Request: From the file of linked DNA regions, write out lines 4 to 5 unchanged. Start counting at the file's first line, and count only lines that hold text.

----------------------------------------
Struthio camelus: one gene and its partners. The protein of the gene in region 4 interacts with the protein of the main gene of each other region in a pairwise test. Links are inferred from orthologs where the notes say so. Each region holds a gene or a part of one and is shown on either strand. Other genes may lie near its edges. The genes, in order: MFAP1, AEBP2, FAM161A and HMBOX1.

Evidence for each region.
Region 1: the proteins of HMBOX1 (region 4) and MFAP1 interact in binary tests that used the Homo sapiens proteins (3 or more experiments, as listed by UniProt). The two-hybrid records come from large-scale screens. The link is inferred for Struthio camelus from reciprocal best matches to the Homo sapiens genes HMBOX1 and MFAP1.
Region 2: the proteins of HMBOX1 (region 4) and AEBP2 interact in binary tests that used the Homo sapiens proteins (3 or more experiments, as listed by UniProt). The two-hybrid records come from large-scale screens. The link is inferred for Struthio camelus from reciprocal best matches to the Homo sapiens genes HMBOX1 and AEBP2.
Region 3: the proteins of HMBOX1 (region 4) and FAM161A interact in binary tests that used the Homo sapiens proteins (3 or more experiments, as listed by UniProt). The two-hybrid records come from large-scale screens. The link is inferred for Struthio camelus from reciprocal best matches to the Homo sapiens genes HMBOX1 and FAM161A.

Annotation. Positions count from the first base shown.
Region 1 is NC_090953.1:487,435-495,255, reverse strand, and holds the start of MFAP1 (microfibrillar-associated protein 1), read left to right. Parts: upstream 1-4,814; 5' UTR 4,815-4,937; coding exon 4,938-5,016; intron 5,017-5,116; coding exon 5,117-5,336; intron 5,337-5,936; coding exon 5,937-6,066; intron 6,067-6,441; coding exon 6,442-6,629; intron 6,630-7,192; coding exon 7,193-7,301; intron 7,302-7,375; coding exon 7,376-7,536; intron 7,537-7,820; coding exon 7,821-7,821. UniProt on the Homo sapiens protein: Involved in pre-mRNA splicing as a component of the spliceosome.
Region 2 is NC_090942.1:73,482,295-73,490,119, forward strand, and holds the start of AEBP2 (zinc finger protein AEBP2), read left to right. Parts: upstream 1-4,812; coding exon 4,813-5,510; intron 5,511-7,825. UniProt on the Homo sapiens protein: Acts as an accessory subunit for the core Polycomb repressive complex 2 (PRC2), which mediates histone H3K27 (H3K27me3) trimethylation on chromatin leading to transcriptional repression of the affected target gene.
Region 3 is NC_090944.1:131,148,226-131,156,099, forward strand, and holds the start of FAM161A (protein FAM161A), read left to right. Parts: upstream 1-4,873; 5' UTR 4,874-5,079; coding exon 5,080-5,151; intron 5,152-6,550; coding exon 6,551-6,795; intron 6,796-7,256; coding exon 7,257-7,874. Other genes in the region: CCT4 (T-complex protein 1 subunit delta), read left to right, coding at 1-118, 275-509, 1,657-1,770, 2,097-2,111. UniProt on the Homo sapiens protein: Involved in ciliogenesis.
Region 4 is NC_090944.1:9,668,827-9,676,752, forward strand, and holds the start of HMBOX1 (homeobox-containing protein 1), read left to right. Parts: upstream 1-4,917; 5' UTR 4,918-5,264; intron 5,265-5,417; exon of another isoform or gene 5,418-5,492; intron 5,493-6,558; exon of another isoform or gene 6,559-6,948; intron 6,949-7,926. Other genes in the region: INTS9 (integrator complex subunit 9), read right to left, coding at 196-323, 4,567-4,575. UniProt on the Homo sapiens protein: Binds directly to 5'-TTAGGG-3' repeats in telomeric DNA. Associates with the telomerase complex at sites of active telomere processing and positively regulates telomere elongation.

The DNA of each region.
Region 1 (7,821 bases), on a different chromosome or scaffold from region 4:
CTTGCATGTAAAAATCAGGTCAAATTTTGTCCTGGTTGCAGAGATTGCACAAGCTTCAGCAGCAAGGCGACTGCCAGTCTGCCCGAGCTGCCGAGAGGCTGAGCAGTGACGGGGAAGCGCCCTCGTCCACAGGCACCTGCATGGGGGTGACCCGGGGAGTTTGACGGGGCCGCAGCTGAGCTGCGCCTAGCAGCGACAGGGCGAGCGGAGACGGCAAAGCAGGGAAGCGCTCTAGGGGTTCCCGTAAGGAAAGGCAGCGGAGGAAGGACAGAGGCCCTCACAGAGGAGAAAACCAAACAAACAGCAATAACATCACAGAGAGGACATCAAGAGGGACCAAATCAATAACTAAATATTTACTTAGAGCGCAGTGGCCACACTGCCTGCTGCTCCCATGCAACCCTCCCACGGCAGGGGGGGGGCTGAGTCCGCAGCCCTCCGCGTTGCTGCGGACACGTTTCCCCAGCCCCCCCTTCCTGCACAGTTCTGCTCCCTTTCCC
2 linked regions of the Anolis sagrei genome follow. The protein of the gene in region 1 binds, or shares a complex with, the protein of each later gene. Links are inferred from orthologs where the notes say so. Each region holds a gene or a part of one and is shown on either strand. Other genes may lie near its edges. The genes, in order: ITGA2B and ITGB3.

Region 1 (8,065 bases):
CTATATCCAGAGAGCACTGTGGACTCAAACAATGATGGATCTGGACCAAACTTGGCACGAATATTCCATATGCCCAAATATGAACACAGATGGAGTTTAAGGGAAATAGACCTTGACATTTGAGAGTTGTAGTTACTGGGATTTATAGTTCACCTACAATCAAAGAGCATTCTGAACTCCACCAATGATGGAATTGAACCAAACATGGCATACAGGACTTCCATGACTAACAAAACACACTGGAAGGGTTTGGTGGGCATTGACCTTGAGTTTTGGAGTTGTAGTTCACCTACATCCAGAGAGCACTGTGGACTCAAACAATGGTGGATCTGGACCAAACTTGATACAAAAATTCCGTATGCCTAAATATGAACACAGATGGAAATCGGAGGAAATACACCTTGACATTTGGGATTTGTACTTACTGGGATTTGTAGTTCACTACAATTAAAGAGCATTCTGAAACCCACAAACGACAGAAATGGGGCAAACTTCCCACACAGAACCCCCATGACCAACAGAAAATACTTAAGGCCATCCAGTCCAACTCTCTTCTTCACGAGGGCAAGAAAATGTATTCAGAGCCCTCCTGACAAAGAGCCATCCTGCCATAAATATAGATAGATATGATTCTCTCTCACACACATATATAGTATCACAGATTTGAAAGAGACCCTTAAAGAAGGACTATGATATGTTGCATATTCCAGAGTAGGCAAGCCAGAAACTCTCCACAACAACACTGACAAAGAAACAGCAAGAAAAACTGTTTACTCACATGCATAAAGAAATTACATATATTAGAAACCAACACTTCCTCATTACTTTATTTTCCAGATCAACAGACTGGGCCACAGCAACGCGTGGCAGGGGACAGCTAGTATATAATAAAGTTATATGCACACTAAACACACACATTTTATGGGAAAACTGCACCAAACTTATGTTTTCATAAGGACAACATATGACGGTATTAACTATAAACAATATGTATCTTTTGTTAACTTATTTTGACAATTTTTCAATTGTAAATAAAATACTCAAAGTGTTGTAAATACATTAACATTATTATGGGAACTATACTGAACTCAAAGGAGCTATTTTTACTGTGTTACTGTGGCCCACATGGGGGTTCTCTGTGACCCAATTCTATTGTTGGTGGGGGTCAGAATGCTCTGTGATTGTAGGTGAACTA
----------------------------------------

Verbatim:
Region 2: the proteins of HMBOX1 (region 4) and AEBP2 interact in binary tests that used the Homo sapiens proteins (3 or more experiments, as listed by UniProt). The two-hybrid records come from large-scale screens. The link is inferred for Struthio camelus from reciprocal best matches to the Homo sapiens genes HMBOX1 and AEBP2.
Region 3: the proteins of HMBOX1 (region 4) and FAM161A interact in binary tests that used the Homo sapiens proteins (3 or more experiments, as listed by UniProt). The two-hybrid records come from large-scale screens. The link is inferred for Struthio camelus from reciprocal best matches to the Homo sapiens genes HMBOX1 and FAM161A.